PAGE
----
|Amon Azizov on Wien Walk in Central Park. Photo Peter Walsh|
As he waits patiently for his customers in Central Park under Wien Walk's majestic oaks and plane trees - the mothers from New Jersey and Upstate New York bringing their tween children, the middle-aged tourists from Ohio, the young lovers from the Bronx - artist Amon Azizov feeds the squirrels peanuts from a bag.
Dressed in a denim jacket with the collar turned up against the sun and a cap riding low on his head, Mr. Azizov is prepared for a long day drawing in the open air. Every item in his kit, from the lightweight painting easel, to his worn brushes which sport just the right spring in the bristles, to the Velcro he uses to quickly transform his sample portraits of figures like Nelson Mandela into a workstation, suggests a man committed to using the fewest materials to achieve the highest ends. He has the aura of a sea captain or a mountain climber.
Originally from Tashkent, Uzbekistan, where he trained as an artist and was a member of the Soviet Union Artists Union, Mr. Azizov uses the “brush technique” like his fellow former soviet Artashes Karslian working just a few yards down the path on Wien Walk. “I’ve been working here in Central Park for about seven year now,” he says. Mr. Azizov and Peter Walsh exchanged portraits on Saturday morning, August 8th, 2011.
|Amon Azizov and Peter Walsh exchange portraits.|
Some comments from Peter Walsh:
“Amon and I were introduced by Artashes, who explained the portrait exchange to him in Russian. But I found his English to be quite good. He asked that I draw first and he second. My own drawing went quickly and I was able to catch a good likeness but make a rather bad drawing. I fell to some of the most basic errors of portraiture: I had trouble setting the eyes and I cropped the back of Amon’s head where I should have given it room. Being an amateur, I was rusty.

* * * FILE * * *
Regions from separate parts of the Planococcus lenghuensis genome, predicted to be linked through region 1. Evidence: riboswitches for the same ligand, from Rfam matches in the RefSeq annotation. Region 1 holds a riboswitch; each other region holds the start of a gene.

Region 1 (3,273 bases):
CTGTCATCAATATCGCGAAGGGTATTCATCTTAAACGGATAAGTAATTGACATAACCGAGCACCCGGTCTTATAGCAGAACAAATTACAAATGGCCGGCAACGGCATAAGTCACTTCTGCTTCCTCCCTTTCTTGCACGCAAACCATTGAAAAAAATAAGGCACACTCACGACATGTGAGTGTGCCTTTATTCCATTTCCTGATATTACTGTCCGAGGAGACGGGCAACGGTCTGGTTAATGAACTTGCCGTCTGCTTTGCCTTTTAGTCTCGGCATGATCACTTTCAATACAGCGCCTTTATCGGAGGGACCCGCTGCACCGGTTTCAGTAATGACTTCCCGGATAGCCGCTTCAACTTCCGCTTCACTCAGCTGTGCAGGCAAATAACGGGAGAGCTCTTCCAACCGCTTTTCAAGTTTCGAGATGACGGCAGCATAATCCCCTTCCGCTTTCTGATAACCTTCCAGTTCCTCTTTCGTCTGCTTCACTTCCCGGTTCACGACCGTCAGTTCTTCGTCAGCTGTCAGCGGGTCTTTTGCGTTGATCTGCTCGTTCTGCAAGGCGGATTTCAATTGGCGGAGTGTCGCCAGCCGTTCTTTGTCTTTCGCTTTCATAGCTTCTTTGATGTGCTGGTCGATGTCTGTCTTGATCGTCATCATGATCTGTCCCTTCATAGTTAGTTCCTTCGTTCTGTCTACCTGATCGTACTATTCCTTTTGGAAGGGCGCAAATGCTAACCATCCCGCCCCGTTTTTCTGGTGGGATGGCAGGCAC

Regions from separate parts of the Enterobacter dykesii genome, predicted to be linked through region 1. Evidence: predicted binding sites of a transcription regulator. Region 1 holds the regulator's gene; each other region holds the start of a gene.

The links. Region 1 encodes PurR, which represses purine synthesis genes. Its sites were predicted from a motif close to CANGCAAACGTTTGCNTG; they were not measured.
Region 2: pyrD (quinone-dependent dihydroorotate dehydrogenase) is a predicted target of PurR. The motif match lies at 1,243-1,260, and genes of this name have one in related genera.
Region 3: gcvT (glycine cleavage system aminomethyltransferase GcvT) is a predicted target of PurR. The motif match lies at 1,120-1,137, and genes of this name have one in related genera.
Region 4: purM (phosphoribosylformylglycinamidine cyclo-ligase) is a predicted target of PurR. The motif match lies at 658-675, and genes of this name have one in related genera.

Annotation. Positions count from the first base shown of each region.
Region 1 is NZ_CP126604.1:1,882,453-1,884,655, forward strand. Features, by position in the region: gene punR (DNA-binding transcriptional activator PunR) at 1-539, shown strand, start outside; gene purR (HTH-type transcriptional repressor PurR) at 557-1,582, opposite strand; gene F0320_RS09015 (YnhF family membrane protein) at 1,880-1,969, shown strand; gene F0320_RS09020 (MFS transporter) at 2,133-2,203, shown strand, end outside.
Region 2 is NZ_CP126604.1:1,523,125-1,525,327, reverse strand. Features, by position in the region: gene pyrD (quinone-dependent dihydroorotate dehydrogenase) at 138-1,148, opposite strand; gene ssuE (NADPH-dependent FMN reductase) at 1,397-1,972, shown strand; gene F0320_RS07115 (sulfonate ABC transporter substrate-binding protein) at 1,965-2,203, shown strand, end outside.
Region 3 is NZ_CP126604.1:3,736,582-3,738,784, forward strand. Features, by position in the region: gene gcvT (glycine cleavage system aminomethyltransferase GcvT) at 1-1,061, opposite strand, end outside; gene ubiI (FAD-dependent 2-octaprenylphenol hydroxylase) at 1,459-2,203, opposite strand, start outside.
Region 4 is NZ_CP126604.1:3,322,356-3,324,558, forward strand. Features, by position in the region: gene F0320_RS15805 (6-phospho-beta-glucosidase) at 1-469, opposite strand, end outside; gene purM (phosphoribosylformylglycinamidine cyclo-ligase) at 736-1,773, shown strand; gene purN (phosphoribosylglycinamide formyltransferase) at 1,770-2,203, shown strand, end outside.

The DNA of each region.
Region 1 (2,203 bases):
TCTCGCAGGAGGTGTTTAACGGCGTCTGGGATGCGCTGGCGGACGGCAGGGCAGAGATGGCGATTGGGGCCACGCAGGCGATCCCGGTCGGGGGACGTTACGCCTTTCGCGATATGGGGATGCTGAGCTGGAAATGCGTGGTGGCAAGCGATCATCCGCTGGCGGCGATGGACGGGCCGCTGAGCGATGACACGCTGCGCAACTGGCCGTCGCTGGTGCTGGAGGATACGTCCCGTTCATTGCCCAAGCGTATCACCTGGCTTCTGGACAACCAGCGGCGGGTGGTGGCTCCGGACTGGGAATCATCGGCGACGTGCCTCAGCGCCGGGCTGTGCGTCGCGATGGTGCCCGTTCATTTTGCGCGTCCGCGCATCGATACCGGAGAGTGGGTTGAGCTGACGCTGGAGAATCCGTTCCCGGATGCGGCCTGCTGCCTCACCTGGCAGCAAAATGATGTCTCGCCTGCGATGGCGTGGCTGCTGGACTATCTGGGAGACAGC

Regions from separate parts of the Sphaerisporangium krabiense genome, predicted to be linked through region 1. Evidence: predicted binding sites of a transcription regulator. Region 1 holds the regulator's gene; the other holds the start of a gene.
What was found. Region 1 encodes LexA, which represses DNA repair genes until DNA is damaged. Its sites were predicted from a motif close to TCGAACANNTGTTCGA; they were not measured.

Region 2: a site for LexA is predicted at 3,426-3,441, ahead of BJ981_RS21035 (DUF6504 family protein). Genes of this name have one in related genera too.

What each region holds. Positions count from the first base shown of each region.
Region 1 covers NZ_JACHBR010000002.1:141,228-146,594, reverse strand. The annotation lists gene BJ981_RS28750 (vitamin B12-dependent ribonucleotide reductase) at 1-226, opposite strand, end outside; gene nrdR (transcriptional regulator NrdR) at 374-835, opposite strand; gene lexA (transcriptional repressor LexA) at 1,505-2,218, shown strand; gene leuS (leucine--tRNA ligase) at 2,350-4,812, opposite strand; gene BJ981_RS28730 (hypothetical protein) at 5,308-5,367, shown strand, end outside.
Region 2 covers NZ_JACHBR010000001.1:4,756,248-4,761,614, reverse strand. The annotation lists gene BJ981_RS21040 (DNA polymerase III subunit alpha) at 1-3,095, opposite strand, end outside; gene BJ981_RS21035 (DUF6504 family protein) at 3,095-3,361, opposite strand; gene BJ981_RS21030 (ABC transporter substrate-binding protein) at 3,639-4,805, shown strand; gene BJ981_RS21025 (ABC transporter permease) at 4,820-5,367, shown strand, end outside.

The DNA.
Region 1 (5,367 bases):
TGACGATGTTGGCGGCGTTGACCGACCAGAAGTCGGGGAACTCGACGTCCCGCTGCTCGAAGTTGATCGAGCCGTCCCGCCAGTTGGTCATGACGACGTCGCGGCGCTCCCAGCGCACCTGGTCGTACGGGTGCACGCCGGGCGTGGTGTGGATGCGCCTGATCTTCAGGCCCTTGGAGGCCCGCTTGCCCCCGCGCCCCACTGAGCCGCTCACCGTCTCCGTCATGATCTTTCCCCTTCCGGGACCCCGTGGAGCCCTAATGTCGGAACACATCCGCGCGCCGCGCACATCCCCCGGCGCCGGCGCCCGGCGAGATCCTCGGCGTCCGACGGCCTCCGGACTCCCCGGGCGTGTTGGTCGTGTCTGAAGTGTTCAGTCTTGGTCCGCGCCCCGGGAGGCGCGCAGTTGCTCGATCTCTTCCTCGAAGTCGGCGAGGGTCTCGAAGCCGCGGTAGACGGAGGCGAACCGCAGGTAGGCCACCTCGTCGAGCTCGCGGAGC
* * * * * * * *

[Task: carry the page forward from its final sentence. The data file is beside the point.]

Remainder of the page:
Amon took a bit longer to do his portrait of me, which is quite good and has the clean, airbrushed finish that the brush technique produces. First he laid in the over-all structure of my head and then he methodically dropped in each of the parts: my mouth and nose, then my right eye, then my left, then my left ear, then my shirt.
When he’s not doing portraits, Amon is a sculptor. “I’ve developed my own technique that relies on sheet metal. No clay or other sculpting materials,” he says. “For example, about two years ago a completed a 16-foot tall giraffe.”
I was pleased to learn that we live fairly close to each other in Brooklyn, Amon at the Newkirk stop on the Q train and me at the Church Avenue stop on the F. Not so surprising I suppose as the neighborhoods have many Russian speakers and communities from across the former Soviet territories. Between us lie several great Central Asian restaurants on Ditmas Avenue such as Restaurant Afsona (Uzbeki) and Café Sim-Sim (Azerbaijani).
The drawings will be posted soon.
NOTE: I also began an exchange with Min Gao, a very talented Chinese artist who also shot some important video footage that has been used in court to defend artists working in New York City’s parks. But business picked up quickly and customers were waiting so I wasn’t able to do my portrait of Gao. We’ll complete the exchange soon.